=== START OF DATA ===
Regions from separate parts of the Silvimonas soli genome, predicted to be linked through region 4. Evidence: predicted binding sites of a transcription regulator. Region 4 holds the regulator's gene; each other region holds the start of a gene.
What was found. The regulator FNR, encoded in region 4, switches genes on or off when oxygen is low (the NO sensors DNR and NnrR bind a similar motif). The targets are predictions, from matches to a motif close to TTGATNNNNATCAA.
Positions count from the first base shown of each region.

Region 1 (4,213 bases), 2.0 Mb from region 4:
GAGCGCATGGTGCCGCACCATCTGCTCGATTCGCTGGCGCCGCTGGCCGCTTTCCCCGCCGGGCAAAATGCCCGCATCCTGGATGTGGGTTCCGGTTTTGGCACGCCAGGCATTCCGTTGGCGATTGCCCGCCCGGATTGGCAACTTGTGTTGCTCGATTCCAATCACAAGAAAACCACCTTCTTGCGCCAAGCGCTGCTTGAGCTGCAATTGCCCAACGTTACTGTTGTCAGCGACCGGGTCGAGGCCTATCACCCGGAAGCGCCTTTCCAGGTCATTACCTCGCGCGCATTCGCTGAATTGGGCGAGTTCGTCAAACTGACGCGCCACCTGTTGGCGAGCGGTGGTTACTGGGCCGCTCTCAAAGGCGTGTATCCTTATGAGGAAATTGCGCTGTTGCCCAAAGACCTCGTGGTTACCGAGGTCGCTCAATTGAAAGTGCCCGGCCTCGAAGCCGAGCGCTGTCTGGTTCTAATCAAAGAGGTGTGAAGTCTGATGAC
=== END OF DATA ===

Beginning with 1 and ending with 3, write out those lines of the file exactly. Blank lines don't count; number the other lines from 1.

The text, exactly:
Regions from separate parts of the Silvimonas soli genome, predicted to be linked through region 4. Evidence: predicted binding sites of a transcription regulator. Region 4 holds the regulator's gene; each other region holds the start of a gene.
What was found. The regulator FNR, encoded in region 4, switches genes on or off when oxygen is low (the NO sensors DNR and NnrR bind a similar motif). The targets are predictions, from matches to a motif close to TTGATNNNNATCAA.
Positions count from the first base shown of each region.